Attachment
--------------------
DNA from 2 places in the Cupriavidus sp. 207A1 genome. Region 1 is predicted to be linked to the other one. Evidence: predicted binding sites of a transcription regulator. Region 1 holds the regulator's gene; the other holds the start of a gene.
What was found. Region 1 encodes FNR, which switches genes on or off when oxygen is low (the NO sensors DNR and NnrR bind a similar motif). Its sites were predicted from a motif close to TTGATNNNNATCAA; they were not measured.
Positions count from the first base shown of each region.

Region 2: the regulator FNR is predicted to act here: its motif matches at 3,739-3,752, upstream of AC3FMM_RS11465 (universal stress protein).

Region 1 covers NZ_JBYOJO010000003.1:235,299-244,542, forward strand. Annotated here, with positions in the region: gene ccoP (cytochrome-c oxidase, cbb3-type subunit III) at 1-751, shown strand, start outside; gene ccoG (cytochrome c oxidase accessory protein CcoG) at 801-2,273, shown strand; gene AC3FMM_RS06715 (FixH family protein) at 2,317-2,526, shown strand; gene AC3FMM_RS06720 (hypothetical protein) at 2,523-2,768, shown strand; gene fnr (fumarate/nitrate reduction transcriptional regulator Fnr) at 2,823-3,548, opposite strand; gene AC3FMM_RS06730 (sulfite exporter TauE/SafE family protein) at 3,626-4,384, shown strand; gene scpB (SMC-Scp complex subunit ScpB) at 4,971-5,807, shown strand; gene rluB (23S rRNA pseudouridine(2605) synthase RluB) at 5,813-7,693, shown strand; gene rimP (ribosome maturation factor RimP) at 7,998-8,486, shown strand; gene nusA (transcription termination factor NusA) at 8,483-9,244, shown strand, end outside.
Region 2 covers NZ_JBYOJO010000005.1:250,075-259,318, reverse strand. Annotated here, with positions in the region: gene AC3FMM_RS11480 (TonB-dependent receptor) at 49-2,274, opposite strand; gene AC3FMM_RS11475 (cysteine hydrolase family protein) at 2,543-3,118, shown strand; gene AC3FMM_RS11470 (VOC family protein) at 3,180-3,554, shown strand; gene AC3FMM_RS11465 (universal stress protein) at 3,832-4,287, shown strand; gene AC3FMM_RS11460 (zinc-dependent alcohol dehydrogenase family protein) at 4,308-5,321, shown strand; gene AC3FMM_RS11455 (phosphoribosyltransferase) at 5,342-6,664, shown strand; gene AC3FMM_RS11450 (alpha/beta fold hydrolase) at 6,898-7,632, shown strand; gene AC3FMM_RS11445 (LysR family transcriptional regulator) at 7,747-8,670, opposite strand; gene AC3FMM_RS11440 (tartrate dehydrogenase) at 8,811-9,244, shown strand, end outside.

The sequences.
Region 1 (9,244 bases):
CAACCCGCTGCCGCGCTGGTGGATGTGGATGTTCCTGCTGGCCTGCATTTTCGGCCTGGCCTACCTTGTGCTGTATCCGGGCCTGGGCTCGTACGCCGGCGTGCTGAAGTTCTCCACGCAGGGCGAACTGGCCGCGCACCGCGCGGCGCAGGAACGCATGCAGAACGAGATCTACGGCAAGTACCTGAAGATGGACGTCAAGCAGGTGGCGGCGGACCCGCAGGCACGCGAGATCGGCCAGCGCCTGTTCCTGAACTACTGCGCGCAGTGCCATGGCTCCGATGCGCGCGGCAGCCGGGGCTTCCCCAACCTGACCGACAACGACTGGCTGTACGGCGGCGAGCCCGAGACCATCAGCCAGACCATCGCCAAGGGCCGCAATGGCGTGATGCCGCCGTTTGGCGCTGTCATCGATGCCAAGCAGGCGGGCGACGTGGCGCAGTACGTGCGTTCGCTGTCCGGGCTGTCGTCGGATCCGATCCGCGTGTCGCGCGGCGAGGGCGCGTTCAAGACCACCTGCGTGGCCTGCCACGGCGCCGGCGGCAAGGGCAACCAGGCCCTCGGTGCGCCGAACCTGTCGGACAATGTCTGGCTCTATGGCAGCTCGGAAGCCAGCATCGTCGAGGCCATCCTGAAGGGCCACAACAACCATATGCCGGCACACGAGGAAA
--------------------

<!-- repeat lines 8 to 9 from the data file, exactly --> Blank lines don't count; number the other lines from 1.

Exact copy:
Region 1 (9,244 bases):
CAACCCGCTGCCGCGCTGGTGGATGTGGATGTTCCTGCTGGCCTGCATTTTCGGCCTGGCCTACCTTGTGCTGTATCCGGGCCTGGGCTCGTACGCCGGCGTGCTGAAGTTCTCCACGCAGGGCGAACTGGCCGCGCACCGCGCGGCGCAGGAACGCATGCAGAACGAGATCTACGGCAAGTACCTGAAGATGGACGTCAAGCAGGTGGCGGCGGACCCGCAGGCACGCGAGATCGGCCAGCGCCTGTTCCTGAACTACTGCGCGCAGTGCCATGGCTCCGATGCGCGCGGCAGCCGGGGCTTCCCCAACCTGACCGACAACGACTGGCTGTACGGCGGCGAGCCCGAGACCATCAGCCAGACCATCGCCAAGGGCCGCAATGGCGTGATGCCGCCGTTTGGCGCTGTCATCGATGCCAAGCAGGCGGGCGACGTGGCGCAGTACGTGCGTTCGCTGTCCGGGCTGTCGTCGGATCCGATCCGCGTGTCGCGCGGCGAGGGCGCGTTCAAGACCACCTGCGTGGCCTGCCACGGCGCCGGCGGCAAGGGCAACCAGGCCCTCGGTGCGCCGAACCTGTCGGACAATGTCTGGCTCTATGGCAGCTCGGAAGCCAGCATCGTCGAGGCCATCCTGAAGGGCCACAACAACCATATGCCGGCACACGAGGAAA